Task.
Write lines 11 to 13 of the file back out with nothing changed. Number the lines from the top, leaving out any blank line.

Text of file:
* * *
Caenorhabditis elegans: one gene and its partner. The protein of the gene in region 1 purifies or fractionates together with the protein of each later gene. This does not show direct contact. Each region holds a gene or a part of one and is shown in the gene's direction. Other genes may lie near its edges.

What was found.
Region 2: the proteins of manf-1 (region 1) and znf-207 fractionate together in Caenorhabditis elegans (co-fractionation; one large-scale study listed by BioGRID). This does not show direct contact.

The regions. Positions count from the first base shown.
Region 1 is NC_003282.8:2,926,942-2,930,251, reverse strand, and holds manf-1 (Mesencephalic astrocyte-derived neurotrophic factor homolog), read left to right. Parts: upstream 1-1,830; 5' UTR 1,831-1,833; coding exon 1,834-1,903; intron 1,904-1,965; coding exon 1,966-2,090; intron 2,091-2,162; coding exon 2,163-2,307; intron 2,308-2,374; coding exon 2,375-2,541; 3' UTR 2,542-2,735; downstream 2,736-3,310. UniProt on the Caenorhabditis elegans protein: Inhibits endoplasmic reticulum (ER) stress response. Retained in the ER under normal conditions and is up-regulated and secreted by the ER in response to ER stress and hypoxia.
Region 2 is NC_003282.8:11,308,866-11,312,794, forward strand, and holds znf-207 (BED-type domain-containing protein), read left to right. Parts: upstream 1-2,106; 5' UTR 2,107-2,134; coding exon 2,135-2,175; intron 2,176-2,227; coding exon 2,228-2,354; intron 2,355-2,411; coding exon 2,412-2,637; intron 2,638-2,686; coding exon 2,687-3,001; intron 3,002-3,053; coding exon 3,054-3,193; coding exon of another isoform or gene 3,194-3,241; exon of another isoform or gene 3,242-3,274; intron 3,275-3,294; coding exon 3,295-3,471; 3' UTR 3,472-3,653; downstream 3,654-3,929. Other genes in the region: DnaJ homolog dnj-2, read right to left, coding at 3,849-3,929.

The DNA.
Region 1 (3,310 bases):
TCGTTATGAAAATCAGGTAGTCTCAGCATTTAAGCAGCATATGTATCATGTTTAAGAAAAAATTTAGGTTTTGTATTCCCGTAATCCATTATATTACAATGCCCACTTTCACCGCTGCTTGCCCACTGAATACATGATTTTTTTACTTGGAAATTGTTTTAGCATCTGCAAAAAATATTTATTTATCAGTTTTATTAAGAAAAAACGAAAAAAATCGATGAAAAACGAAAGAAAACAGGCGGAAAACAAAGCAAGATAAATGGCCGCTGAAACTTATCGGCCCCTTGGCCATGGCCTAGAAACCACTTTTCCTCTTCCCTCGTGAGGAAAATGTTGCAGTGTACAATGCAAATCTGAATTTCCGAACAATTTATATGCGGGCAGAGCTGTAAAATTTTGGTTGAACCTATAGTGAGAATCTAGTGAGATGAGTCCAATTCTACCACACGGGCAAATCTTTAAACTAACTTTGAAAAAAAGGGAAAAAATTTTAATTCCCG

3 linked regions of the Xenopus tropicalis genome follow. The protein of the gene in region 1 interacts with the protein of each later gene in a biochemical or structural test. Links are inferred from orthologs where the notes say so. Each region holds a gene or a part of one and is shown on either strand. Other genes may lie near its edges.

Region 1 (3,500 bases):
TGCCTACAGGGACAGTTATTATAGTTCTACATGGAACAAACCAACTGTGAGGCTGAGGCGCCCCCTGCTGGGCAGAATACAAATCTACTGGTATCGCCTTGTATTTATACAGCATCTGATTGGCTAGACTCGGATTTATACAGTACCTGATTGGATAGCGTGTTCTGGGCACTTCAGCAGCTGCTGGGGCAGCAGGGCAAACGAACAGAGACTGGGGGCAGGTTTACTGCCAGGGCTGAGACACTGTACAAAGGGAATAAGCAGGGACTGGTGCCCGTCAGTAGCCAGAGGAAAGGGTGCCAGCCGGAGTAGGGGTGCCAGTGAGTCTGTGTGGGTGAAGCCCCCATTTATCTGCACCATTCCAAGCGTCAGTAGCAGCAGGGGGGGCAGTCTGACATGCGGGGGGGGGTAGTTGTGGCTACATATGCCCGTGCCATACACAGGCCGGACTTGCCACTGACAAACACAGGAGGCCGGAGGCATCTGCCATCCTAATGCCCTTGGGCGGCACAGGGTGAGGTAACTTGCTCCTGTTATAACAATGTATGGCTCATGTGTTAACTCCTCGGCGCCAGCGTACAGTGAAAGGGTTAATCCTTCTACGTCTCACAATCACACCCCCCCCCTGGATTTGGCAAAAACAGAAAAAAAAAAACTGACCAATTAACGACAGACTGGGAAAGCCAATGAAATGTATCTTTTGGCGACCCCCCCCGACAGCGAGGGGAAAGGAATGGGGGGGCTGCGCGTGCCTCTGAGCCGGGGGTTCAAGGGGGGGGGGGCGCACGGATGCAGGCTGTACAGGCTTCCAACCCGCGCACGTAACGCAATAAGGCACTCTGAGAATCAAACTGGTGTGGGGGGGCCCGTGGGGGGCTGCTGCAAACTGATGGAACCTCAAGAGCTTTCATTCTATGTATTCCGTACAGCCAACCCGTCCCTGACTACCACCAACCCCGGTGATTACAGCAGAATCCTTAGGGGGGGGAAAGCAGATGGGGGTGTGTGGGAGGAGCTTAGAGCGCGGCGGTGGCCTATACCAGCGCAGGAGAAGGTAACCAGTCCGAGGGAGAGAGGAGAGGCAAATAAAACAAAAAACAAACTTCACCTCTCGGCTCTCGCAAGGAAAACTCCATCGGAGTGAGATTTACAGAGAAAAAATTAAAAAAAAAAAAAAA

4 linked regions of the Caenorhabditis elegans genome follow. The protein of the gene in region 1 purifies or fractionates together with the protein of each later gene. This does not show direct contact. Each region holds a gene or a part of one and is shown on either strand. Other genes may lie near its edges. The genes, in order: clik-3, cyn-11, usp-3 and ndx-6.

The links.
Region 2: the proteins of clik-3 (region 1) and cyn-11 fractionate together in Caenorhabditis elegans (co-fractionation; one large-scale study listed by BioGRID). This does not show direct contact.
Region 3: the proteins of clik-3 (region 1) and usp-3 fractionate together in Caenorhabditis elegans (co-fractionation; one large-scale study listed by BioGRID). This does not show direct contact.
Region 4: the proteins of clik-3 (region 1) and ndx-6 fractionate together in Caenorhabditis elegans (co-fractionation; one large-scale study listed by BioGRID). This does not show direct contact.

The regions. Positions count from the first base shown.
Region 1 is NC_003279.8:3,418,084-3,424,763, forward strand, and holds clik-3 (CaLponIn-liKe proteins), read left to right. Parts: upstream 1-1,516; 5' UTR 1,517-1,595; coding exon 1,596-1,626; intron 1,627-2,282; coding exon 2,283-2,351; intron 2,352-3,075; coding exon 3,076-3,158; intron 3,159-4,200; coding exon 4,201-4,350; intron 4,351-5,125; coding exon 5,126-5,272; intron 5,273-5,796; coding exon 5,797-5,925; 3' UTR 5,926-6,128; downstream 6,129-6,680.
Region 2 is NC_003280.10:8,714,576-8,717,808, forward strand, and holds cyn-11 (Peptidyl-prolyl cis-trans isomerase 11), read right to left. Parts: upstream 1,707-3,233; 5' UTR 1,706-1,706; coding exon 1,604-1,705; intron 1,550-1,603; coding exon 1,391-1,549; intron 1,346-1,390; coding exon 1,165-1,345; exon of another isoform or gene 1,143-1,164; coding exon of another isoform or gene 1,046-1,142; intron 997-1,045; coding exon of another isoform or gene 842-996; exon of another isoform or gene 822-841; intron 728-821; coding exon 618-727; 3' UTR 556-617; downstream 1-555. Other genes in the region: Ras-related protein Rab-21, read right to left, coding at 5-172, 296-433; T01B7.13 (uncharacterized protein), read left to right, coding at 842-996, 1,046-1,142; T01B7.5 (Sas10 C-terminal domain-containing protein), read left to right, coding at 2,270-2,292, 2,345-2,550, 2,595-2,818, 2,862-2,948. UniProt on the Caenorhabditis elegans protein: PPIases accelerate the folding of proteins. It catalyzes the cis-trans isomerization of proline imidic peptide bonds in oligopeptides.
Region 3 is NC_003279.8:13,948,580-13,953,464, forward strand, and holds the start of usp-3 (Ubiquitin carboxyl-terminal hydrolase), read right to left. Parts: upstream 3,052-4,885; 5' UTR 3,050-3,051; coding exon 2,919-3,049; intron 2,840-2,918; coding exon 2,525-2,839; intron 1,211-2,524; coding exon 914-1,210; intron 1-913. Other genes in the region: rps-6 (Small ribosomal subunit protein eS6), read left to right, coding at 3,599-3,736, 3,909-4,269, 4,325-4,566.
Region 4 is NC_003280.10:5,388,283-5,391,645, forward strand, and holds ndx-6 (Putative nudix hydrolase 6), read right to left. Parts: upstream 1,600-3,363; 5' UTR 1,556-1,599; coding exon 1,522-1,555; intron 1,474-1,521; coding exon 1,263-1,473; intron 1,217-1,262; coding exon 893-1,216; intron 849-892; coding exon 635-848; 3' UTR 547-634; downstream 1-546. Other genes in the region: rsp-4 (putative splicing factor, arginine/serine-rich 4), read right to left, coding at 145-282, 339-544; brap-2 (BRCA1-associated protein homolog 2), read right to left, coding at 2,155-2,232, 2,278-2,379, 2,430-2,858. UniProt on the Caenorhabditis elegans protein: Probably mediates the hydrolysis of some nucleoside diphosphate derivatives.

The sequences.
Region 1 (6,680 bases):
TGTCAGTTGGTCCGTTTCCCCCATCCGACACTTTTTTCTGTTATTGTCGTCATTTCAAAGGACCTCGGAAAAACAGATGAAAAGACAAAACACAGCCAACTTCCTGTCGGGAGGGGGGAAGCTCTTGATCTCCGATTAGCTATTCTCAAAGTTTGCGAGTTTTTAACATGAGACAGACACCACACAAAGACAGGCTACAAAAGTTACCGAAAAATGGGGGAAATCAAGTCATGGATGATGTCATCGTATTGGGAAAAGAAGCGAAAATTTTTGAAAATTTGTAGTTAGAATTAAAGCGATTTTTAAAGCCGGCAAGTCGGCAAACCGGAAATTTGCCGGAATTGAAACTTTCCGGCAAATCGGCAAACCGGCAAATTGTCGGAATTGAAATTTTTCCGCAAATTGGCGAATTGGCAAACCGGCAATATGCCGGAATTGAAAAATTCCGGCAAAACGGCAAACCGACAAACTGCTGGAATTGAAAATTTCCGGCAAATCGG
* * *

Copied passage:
Region 1 (3,500 bases):
TGCCTACAGGGACAGTTATTATAGTTCTACATGGAACAAACCAACTGTGAGGCTGAGGCGCCCCCTGCTGGGCAGAATACAAATCTACTGGTATCGCCTTGTATTTATACAGCATCTGATTGGCTAGACTCGGATTTATACAGTACCTGATTGGATAGCGTGTTCTGGGCACTTCAGCAGCTGCTGGGGCAGCAGGGCAAACGAACAGAGACTGGGGGCAGGTTTACTGCCAGGGCTGAGACACTGTACAAAGGGAATAAGCAGGGACTGGTGCCCGTCAGTAGCCAGAGGAAAGGGTGCCAGCCGGAGTAGGGGTGCCAGTGAGTCTGTGTGGGTGAAGCCCCCATTTATCTGCACCATTCCAAGCGTCAGTAGCAGCAGGGGGGGCAGTCTGACATGCGGGGGGGGGTAGTTGTGGCTACATATGCCCGTGCCATACACAGGCCGGACTTGCCACTGACAAACACAGGAGGCCGGAGGCATCTGCCATCCTAATGCCCTTGGGCGGCACAGGGTGAGGTAACTTGCTCCTGTTATAACAATGTATGGCTCATGTGTTAACTCCTCGGCGCCAGCGTACAGTGAAAGGGTTAATCCTTCTACGTCTCACAATCACACCCCCCCCCTGGATTTGGCAAAAACAGAAAAAAAAAAACTGACCAATTAACGACAGACTGGGAAAGCCAATGAAATGTATCTTTTGGCGACCCCCCCCGACAGCGAGGGGAAAGGAATGGGGGGGCTGCGCGTGCCTCTGAGCCGGGGGTTCAAGGGGGGGGGGGCGCACGGATGCAGGCTGTACAGGCTTCCAACCCGCGCACGTAACGCAATAAGGCACTCTGAGAATCAAACTGGTGTGGGGGGGCCCGTGGGGGGCTGCTGCAAACTGATGGAACCTCAAGAGCTTTCATTCTATGTATTCCGTACAGCCAACCCGTCCCTGACTACCACCAACCCCGGTGATTACAGCAGAATCCTTAGGGGGGGGAAAGCAGATGGGGGTGTGTGGGAGGAGCTTAGAGCGCGGCGGTGGCCTATACCAGCGCAGGAGAAGGTAACCAGTCCGAGGGAGAGAGGAGAGGCAAATAAAACAAAAAACAAACTTCACCTCTCGGCTCTCGCAAGGAAAACTCCATCGGAGTGAGATTTACAGAGAAAAAATTAAAAAAAAAAAAAAA

4 linked regions of the Caenorhabditis elegans genome follow. The protein of the gene in region 1 purifies or fractionates together with the protein of each later gene. This does not show direct contact. Each region holds a gene or a part of one and is shown on either strand. Other genes may lie near its edges. The genes, in order: clik-3, cyn-11, usp-3 and ndx-6.